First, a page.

What is compounding?
Drug compounding is often regarded as the process of combining or mixing drugs to create a medication tailored to the needs of an individual patient.
The generic form of Vetmedin is Pimobendan.
Vetmedin is in limited supply. Orders placed will be shipped as product continues to come off backorder.
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Veraflox is an oral solution for cats that treats skin infections. This antibiotic helps your cat heal from infections from wounds and abscesses caused by susceptible strains of Gram-negative, Gram-positive, and anaerobic bacteria (Pasteurella multocida, Streptococcus canis, Staphylococcus aureus, Staphlyococcus felis and Staphylococcus pseudintermedius).
Veraflox works by attacking the essential target enzymes needed for the reproduction of Gram-positive, Gram-negative, and anaerobic bacteria.
Veraflox is indicated for the treatment of skin infections (wounds and abscesses) in cats caused by susceptible strains of Pasteurella multocida, Streptococcus canis, Staphylococcus aureus, Staphylococcus felis, and Staphylococcus pseudintermedius.
Shake well before use. To ensure a correct dosage, body weight should be determined as accurately as possible. The dose of VERAFLOX is 7.5 mg/kg (3.4 mg/lb) body weight once daily for 7 consecutive days. Use the syringe provided to ensure accuracy of dosing to the nearest 0.1 mL. Rinse syringe between doses.
A sample of the lesion should be obtained for culture and susceptibility testing prior to beginning antibacterial therapy. Once results become available, continue with appropriate therapy. If acceptable response to treatment is not observed, or if no improvement is seen within 3 to 4 days, then the diagnosis should be re-evaluated and appropriate alternative therapy considered.
Federal law restricts this drug to use by or on the order of a licensed veterinarian.
DO NOT USE IN DOGS. Pradofloxacin has been shown to cause bone marrow suppression in dogs. Dogs may be particularly sensitive to this effect, potentially resulting in severe thrombocytopenia and neutropenia.
Quinolone-class drugs have been shown to cause arthropathy in immature animals of most species tested, the dog being particularly sensitive to this side effect.
Pradofloxacin is contraindicated in cats with a known hypersensitivity to quinolones.
Not for human use. Keep out of reach of children.
Individuals with a history of quinolone hypersensitivity should avoid this product. Avoid contact with eyes and skin. In case of ocular contact, immediately flush eyes with copious amounts of water. In case of dermal contact, wash skin with soap and water immediately for at least 20 seconds. Consult a physician if irritation persists following ocular or dermal exposure, or in case of accidental ingestion. In humans, there is a risk of photosensitization within a few hours after exposure to quinolones. If excessive accidental exposure occurs, avoid direct sunlight. Do not eat, drink or smoke while handling this product.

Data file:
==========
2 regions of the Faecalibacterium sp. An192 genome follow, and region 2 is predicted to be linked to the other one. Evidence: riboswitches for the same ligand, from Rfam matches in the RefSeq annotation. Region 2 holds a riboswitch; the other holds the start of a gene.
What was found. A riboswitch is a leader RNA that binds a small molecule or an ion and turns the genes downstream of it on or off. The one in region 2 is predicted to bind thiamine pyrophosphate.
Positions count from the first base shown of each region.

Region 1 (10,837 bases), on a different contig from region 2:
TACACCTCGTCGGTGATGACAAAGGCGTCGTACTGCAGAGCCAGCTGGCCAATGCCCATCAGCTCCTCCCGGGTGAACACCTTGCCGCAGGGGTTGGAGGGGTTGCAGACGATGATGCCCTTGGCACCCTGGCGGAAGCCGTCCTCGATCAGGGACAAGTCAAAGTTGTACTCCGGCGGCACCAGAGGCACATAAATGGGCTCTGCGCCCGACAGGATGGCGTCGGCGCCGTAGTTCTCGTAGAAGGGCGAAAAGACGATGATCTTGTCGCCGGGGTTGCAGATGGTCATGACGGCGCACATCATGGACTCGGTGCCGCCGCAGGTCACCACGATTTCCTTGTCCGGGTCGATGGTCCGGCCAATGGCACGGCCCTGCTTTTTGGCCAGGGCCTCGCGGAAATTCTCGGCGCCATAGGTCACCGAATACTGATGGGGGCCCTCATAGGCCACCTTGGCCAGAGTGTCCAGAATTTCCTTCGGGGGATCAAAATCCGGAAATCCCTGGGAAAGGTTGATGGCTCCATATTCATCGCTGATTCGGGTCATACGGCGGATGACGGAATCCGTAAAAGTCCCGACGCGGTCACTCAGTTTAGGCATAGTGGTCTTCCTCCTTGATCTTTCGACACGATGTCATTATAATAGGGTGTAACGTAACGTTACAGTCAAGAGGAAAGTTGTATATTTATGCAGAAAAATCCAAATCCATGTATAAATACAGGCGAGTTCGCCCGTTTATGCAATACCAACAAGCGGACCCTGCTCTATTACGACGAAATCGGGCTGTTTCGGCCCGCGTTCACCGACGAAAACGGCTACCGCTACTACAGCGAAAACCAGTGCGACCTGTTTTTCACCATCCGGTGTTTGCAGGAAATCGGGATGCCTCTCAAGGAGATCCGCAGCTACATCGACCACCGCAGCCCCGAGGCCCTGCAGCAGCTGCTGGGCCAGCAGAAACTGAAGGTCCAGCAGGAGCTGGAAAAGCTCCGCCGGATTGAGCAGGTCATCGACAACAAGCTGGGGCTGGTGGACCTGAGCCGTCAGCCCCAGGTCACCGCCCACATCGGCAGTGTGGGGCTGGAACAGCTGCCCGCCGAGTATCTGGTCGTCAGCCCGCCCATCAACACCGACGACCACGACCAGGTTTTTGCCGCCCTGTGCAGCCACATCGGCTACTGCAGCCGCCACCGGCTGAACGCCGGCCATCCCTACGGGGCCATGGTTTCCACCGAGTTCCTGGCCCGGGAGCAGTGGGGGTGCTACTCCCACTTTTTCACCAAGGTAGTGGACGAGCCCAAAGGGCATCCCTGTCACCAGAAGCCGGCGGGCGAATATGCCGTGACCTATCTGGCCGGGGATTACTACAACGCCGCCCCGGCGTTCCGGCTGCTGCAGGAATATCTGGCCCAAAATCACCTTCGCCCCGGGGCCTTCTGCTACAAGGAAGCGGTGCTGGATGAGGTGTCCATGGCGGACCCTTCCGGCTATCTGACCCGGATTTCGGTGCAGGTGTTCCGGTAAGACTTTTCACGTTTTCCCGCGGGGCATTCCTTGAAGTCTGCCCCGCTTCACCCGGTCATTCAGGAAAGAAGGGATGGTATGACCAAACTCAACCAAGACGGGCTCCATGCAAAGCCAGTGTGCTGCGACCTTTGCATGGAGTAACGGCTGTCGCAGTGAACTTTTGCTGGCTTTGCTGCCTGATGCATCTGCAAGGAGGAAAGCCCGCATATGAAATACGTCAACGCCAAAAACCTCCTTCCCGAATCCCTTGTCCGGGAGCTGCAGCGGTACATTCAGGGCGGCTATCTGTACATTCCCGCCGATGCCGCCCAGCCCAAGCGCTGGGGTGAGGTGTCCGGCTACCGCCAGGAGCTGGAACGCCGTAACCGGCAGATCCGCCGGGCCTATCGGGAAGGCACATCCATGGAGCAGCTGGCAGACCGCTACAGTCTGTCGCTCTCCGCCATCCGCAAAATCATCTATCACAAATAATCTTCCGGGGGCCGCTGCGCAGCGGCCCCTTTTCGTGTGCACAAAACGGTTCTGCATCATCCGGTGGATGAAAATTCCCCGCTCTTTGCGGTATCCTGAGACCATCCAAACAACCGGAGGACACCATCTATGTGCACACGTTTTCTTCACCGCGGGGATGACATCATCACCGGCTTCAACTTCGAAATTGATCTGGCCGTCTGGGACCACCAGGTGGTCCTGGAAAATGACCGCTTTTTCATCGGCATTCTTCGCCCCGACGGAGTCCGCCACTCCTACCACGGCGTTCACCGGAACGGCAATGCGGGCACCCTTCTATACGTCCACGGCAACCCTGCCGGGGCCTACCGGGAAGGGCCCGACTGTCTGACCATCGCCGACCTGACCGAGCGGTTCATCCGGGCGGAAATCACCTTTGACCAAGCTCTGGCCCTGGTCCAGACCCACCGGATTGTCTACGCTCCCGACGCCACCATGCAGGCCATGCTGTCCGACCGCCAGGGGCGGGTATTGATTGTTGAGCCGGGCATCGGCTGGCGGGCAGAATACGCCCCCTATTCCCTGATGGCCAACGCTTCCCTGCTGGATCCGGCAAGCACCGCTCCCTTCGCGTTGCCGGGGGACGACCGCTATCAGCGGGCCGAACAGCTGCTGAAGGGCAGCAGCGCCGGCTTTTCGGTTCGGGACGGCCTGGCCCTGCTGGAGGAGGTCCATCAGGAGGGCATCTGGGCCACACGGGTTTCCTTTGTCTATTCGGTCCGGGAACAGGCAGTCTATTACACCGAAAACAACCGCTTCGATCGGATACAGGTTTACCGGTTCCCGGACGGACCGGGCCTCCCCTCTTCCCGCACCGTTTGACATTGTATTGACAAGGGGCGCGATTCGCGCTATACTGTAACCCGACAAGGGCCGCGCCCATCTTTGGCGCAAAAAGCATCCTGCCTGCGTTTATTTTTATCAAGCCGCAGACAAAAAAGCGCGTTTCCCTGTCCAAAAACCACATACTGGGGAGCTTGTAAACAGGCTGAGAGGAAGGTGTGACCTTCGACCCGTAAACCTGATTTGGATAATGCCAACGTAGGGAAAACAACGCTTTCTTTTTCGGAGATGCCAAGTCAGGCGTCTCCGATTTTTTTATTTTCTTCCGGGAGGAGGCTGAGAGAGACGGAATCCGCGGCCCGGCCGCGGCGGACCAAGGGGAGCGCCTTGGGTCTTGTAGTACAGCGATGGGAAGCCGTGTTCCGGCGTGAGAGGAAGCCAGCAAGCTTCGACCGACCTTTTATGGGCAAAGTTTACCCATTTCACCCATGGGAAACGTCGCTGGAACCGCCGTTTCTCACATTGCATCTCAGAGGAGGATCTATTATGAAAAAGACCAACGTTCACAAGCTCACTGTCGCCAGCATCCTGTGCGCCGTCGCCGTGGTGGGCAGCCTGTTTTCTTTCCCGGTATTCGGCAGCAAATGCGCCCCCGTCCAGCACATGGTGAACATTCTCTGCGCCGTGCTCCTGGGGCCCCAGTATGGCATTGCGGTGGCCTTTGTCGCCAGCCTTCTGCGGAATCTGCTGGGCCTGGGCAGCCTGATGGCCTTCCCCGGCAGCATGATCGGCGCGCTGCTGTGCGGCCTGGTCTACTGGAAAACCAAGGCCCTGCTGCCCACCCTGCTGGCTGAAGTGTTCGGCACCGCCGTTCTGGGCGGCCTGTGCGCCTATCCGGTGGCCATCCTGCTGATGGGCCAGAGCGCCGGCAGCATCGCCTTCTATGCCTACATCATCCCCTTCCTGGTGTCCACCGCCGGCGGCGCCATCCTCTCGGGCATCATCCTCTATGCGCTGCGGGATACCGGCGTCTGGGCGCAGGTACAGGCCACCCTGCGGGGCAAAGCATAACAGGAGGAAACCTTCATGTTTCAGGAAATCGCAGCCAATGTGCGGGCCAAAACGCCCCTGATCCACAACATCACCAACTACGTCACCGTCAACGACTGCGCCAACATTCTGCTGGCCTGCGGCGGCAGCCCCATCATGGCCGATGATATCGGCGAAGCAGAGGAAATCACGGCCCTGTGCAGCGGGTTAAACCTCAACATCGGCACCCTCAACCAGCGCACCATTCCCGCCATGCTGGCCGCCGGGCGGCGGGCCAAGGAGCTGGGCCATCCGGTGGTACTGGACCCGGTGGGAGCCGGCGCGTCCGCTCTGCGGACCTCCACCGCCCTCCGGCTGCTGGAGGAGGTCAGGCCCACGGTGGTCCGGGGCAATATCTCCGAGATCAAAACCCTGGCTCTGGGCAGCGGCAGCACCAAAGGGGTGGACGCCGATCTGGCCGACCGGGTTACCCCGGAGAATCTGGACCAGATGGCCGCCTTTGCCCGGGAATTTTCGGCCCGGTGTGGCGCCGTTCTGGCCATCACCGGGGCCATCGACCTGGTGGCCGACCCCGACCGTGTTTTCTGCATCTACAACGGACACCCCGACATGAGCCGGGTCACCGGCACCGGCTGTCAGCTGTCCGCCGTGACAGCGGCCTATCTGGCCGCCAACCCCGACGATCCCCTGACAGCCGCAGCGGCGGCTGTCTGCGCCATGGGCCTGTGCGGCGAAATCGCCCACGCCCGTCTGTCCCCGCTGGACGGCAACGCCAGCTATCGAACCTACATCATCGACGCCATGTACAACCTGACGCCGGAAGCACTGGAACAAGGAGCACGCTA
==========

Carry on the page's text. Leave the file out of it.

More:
It is recommended that used syringes be kept out of reach of children and disposed of properly.
For use in cats only.
The administration of pradofloxacin for longer than 7 days induced reversible leukocyte, neutrophil, and lymphocyte decreases in healthy, 12-week-old kittens (see Animal Safety section). If an unexplained drop in leukocyte, neutrophil, and/or lymphocyte counts is noted during pradofloxacin therapy, discontinuation of treatment is recommended.
Prescribing antibacterial drugs in the absence of a proven or strongly suspected bacterial infection is unlikely to provide benefit to treated animals and may increase the risk of the development of drug-resistant animal pathogens.
The use of fluoroquinolones in cats has been associated with the development of retinopathy and/or blindness. Such products should be used with caution in cats.
Quinolones have been shown to produce erosions of cartilage of weight-bearing joints and other signs of arthropathy in immature animals of various species.
The safety of pradofloxacin in immune-compromised cats (i.e., cats infected with feline leukemia virus and/or feline immunodeficiency virus) has not been evaluated.
Quinolones should be used with caution in animals with known or suspected central nervous system (CNS) disorders. In such animals, quinolones have, in rare instances, been associated with CNS stimulation that may lead to convulsive seizures.
The safety of pradofloxacin in cats younger than 12 weeks of age has not been evaluated.
The safety of pradofloxacin in cats that are used for breeding or that are pregnant and/or lactating has not been evaluated.
DRUG INTERACTIONS: Compounds (e.g., sucralfate, antacids and multivitamins) containing divalent and trivalent cations (e.g., iron, aluminum, calcium, magnesium, and zinc) may substantially interfere with the absorption of quinolones resulting in a decrease in product bioavailability. Therefore, the concomitant oral administration of quinolones with foods, supplements, or other preparations containing these compounds should be avoided.
The dosage of theophylline should be reduced when used concurrently with quinolones. Cimetidine has been shown to interfere with the metabolism of quinolones and should be used with care when used concurrently. Concurrent use of quinolones with oral cyclosporine should be avoided. Concurrent administration of quinolones may increase the action of oral anticoagulants.
Store below 30°C (86°F).
After initial opening, VERAFLOX has demonstrated in-use stability of 60 days.